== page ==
OGDEN, Utah -- They are arguably two of the most outspoken -- and sometimes polarizing -- figures in local politics.
House Speaker Greg Hughes, R-Draper, and Sen. Jim Dabakis, D-Salt Lake City, discussed a decline in civility in politics. Despite their partisan differences, the two insisted in a discussion at Weber State University's Walker Institute of Politics on Monday that while they disagree -- they're not disagreeable.
"We genuinely like each other," said Sen. Dabakis.
The two said they have seen a decline in civility in Washington, D.C., and are watching it creep into local politics where they believe achieving consensus on important policy is still important.
For example, they suggested there's a price to pay if you're too collaborative. Speaker Hughes said special interest groups have taken to targeting lawmakers mid-legislative session (he kicks money to them to push back). Sen. Dabakis said he hears from some in his district that he's not liberal enough.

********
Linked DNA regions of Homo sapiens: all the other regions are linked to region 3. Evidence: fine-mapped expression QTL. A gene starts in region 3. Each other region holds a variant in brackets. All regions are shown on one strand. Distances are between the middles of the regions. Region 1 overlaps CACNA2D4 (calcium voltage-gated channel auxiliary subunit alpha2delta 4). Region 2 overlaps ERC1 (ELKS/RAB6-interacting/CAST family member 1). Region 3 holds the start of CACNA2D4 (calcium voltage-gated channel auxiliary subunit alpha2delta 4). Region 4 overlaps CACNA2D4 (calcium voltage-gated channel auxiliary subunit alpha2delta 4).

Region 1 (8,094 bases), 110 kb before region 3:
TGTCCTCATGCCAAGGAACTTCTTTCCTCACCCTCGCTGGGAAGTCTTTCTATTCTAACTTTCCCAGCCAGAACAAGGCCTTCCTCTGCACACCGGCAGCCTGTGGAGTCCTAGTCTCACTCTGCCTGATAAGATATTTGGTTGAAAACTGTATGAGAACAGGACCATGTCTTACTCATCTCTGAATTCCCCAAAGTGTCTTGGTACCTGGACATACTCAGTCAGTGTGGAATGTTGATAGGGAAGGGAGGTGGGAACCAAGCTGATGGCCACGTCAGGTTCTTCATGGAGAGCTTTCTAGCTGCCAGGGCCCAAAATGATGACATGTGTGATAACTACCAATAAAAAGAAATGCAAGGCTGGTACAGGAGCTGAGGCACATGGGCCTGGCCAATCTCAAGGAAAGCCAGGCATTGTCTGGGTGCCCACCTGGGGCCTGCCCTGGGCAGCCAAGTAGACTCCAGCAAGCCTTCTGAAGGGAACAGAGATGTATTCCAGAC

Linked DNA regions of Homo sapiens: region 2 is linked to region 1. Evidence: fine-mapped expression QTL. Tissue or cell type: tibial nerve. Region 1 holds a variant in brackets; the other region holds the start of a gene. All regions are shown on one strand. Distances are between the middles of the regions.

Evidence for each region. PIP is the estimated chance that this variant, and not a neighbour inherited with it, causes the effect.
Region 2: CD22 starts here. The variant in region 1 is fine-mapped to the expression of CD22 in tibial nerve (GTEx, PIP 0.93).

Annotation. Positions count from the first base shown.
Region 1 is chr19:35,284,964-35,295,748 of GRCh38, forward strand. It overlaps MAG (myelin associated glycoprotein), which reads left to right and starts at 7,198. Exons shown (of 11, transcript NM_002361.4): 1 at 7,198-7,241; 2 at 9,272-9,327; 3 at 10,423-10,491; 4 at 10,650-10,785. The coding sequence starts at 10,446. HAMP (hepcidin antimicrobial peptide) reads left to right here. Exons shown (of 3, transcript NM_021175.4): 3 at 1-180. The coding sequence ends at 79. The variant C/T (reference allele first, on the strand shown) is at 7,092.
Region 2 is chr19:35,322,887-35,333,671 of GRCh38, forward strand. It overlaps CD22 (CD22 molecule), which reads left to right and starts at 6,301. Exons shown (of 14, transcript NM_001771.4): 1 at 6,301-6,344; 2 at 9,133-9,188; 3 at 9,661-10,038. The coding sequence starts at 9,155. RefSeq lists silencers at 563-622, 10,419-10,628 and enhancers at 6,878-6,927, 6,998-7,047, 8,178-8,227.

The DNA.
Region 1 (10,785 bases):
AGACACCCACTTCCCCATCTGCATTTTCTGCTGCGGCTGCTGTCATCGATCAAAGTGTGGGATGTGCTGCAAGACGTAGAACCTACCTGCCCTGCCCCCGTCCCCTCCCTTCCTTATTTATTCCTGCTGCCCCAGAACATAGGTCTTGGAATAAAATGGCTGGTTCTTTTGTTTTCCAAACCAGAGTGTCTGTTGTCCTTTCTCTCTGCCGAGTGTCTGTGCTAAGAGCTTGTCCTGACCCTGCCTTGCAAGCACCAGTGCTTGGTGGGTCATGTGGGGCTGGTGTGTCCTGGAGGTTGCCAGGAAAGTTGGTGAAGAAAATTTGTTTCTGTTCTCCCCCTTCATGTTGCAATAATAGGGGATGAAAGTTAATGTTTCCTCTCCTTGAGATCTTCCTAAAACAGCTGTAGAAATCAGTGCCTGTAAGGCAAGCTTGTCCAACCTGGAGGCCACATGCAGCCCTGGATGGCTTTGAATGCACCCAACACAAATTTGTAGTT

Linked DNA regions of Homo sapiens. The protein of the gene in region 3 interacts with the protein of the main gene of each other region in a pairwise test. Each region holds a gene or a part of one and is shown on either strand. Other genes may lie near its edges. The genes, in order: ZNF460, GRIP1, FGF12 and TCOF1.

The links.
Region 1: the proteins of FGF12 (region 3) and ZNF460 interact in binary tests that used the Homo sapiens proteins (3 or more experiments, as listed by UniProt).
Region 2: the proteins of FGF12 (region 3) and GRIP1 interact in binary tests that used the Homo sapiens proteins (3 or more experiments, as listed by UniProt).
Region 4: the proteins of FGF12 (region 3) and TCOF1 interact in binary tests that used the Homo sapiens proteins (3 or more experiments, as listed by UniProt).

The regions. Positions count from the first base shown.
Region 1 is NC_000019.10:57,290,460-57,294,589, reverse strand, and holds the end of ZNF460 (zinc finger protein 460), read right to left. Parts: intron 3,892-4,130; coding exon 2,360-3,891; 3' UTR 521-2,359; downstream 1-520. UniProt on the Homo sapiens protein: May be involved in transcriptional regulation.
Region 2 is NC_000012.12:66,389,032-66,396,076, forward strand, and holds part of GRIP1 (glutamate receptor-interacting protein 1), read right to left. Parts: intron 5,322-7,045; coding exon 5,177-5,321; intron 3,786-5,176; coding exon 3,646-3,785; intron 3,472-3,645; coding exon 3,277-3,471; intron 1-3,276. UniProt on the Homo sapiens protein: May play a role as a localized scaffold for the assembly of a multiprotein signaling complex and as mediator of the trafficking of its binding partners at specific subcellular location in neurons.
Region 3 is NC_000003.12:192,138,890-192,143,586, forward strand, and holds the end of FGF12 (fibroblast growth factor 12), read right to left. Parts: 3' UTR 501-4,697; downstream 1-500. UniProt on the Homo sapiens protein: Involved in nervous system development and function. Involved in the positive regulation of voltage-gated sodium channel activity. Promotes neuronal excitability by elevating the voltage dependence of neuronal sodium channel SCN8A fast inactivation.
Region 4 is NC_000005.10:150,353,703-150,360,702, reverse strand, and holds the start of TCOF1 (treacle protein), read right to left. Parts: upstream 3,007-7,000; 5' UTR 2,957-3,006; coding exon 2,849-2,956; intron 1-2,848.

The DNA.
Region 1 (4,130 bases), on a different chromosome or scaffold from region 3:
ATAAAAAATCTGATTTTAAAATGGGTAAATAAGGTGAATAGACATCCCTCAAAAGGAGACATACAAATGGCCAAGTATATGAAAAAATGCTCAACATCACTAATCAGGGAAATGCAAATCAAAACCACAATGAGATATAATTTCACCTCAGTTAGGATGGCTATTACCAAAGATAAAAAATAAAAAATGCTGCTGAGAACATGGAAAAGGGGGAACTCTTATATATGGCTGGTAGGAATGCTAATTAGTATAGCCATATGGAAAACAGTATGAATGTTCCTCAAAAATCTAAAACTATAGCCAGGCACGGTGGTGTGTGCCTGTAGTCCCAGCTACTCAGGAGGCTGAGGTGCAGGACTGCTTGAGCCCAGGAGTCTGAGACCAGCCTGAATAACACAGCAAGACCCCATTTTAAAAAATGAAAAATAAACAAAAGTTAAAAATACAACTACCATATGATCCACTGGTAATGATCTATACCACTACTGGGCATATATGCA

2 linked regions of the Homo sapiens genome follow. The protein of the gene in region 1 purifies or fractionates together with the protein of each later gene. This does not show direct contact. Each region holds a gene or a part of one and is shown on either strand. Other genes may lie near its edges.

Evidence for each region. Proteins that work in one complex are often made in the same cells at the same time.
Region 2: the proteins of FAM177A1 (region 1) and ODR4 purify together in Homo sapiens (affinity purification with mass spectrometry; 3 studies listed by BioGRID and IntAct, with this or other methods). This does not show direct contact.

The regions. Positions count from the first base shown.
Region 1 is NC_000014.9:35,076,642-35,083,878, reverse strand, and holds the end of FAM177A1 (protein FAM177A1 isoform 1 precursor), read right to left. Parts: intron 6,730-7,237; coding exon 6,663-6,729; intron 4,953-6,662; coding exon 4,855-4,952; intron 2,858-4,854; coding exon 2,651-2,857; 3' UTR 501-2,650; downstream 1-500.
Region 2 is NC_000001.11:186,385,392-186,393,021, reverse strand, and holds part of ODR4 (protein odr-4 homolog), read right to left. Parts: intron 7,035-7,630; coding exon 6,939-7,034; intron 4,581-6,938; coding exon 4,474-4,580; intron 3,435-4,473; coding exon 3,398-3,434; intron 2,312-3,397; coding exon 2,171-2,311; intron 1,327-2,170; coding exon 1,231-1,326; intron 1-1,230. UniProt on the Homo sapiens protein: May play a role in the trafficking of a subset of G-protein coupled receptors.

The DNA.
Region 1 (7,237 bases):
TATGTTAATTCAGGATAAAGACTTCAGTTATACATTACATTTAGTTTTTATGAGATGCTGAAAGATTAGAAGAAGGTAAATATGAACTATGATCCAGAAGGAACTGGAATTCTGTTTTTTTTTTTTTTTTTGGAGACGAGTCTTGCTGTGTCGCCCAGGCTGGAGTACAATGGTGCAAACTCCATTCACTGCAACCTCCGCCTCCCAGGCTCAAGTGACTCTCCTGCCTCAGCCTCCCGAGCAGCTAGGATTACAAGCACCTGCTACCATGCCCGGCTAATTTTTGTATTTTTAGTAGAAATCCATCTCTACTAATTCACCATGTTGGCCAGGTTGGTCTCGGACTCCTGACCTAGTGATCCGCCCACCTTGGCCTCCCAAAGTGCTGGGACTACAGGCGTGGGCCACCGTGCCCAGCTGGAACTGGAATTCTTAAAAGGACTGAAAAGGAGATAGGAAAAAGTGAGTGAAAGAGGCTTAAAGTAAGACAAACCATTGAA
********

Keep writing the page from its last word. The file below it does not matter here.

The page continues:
"We all face people within our own districts and, you know what?" he declared to the crowd. "I don't care!"
With a Republican super-majority in the Utah State Legislature, the House Speaker told FOX 13 he deals less with disagreeable Democrats than he does with disagreeable Republicans.
"You will find great diversity of thought in those districts even within the Republican House members," he said.
That's not to say there isn't partisan differences. The Speaker and the senator clashed on Medicaid expansion and redistricting. But they didn't venture into personal attacks. Sen. Dabakis said he has always appreciated the Speaker isn't afraid to take a stand.
"You go in, he tells you, 'No way, I'm not going to do that' or, 'Yes, I'll help you' and you take that to the bank," the senator said, before swiping at the governor: "In the governor's office, we just have this dithering guy."
Asked what they would do to improve local politics, Sen. Dabakis said he would continue to urge voters to embrace a two-party system and speak up to provide a counter-viewpoint.
"The best way I'm collaborative is to talk louder and more often and more stridently," he said.
Speaker Hughes said he valued honest dialogue and opposed passive-aggression.
"I'd rather be stabbed in the chest than in the back," he joked. "We need to have honest dialogue with each other."